We could garner huge support from our Muslim citizens in helping to integrate the refugees who have been granted asylum here. But no, that′s too complicated for the old rabble-rousers. Foreigners out! That′s their facile conviction. The hater of Muslims and the anti-Semite are both striving for one goal: the exclusion of a heterogeneous group from ″respectable society″ which is under threat, as if they were dealing with a vicious mob. The anti-Semites use the Talmud and the Muslim-haters use the Koran as a witness to their wickedness.The phoney fear of the ex-thinkers

Symbolic image of Islamophobia (photo: dpa)
Fears about Islam unfounded: the results of a study by the Bertelsmann Foundation (January 2015) demonstrate the huge discrepancy between the popular image of Islam and how Muslims in Germany actually live. Most Muslims feel a deep sense of belonging. Law-abiding citizens, they count both Muslims and non-Muslims among their friends and acquaintances. Claims relating to parallel societies are simply not borne out by the reality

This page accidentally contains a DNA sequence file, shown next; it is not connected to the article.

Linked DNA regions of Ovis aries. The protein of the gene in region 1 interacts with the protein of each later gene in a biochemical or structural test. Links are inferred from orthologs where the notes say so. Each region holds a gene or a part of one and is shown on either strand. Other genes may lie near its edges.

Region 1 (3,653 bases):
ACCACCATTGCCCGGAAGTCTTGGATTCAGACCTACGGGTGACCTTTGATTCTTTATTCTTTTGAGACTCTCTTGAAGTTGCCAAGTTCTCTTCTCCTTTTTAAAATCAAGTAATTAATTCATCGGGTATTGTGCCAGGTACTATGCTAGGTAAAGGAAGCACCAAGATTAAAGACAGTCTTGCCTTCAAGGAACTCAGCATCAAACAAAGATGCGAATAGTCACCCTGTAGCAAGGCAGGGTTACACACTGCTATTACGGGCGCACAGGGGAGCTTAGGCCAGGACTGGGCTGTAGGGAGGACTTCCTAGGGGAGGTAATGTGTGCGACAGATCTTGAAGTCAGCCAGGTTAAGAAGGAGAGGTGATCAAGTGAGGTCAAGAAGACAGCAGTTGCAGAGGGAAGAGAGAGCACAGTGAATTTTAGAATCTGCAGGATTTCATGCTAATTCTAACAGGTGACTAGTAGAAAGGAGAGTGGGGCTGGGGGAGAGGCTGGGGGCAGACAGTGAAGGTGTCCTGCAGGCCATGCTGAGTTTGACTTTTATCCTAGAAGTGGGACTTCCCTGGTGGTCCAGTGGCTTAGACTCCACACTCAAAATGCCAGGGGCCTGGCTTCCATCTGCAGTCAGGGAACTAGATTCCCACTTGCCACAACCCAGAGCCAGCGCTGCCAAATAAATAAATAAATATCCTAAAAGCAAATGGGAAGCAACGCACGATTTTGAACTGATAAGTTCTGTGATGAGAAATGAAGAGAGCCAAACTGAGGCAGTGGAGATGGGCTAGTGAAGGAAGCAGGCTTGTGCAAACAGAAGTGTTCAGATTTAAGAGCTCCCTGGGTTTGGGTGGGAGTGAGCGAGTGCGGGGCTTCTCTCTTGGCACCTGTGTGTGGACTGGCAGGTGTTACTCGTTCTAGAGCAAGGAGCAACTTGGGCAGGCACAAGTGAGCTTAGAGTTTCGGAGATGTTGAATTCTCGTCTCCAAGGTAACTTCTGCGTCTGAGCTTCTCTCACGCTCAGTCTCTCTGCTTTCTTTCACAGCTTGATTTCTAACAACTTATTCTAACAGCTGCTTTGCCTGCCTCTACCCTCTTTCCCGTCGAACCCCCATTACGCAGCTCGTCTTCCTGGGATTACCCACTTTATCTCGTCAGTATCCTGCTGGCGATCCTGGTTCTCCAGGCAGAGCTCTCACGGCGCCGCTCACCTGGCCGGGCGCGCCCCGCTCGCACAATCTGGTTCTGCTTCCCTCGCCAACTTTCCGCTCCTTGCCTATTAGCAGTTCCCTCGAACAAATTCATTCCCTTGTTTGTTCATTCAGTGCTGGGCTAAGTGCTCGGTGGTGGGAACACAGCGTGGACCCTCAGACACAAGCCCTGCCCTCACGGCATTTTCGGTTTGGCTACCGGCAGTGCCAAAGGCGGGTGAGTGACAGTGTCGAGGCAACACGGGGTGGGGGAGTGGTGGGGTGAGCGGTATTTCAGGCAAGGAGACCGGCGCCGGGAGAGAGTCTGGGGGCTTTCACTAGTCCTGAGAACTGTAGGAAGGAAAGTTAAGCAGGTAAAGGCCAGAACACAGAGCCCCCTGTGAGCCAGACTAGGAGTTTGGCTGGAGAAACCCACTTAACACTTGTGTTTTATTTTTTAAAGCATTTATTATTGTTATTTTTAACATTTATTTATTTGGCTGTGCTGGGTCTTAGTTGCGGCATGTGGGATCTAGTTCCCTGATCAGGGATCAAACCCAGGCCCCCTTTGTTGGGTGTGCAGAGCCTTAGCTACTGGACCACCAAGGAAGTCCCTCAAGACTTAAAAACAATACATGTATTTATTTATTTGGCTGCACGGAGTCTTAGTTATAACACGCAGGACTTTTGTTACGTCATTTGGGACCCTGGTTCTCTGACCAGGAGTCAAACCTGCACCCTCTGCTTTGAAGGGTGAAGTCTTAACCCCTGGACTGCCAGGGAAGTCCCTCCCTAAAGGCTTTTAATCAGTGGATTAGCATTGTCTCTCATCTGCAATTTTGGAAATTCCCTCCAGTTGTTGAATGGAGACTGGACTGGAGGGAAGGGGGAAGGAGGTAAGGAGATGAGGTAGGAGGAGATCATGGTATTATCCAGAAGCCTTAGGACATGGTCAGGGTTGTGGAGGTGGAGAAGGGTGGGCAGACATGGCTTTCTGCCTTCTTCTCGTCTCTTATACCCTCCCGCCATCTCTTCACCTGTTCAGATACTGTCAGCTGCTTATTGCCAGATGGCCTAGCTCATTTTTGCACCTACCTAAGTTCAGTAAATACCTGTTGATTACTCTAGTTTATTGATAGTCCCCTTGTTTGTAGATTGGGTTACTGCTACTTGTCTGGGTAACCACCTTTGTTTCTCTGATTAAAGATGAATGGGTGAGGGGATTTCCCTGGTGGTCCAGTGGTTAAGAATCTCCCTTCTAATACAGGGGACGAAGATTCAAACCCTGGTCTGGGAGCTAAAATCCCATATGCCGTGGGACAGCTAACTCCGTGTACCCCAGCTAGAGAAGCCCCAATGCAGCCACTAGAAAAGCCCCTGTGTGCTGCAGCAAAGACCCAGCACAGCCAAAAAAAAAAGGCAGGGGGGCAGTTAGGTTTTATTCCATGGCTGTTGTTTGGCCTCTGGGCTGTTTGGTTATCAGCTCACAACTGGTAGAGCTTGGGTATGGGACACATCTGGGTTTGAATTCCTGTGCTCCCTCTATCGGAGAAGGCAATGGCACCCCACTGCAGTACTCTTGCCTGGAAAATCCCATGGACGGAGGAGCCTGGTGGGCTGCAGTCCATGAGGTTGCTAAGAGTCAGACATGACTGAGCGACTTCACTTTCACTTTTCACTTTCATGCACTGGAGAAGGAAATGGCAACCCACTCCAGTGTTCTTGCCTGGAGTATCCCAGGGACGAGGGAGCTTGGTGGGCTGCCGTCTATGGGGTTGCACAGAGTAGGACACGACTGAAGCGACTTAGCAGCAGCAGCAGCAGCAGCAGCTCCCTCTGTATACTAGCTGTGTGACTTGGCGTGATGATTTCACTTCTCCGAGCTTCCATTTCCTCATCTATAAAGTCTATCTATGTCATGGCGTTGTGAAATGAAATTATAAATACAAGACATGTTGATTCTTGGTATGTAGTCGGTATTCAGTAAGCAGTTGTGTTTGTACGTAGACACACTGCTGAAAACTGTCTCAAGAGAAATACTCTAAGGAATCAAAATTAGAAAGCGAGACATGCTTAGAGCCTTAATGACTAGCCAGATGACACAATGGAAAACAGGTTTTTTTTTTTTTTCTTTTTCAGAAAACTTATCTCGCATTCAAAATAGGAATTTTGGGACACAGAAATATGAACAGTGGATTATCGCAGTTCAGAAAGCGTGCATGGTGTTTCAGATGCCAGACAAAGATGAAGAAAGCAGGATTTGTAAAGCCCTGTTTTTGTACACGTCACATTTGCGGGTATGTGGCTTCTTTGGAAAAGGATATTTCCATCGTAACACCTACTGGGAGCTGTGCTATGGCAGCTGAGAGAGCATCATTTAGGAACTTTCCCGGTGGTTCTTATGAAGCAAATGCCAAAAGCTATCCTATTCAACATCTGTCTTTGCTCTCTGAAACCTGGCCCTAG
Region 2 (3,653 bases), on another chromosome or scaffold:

Are the scaremongers afraid of Muslims? My unequivocal answer is no. They, along with most other people, fly to countries with majority Muslim populations, countries like Egypt, Albania, Bahrain, Jordan, Dubai, Qatar, Indonesia, Yemen, Syria (before the war) Malaysia, the Maldives, Morocco, Oman, Pakistan, Tunisia, Turkey. The Muslim is master of the house there. Not so in Europe! I know many German ex-anarchists, ex-Maoists who have never had a problem being a guest of Arab sheiks and Muslim dictatorships. The hotels have five stars; the flights and the food are first-class. On the seventh day of his visit, one of these intellectuals, tipsy and having gained three kilos in weight, exclaimed: “This is all lovely, but I don′t know why I′m here.” Such questions reveal more than their speaker fears: a weak character. The cunning oil sheik grinned. But he didn′t give the answer out loud: publicity for Dubai. The same intellectual now tells anyone who will listen that he is afraid of Islam.

Islam is a religion and, like all religions, it has several faces. Anyone who doesn′t know this should read the Bible thoroughly and learn about witch trials, crusades and, if he has the stomach for it, the atrocities committed by Christian colonisers in Africa, Asia and Latin America. No, an intellectual can′t be afraid of a religion, or he doesn′t deserve to be called an intellectual. The venerable gentlemen seated at their usual table in the bar feel something else: contempt, born of arrogance. And they usually feel it towards foreigners from poor countries, from former colonies.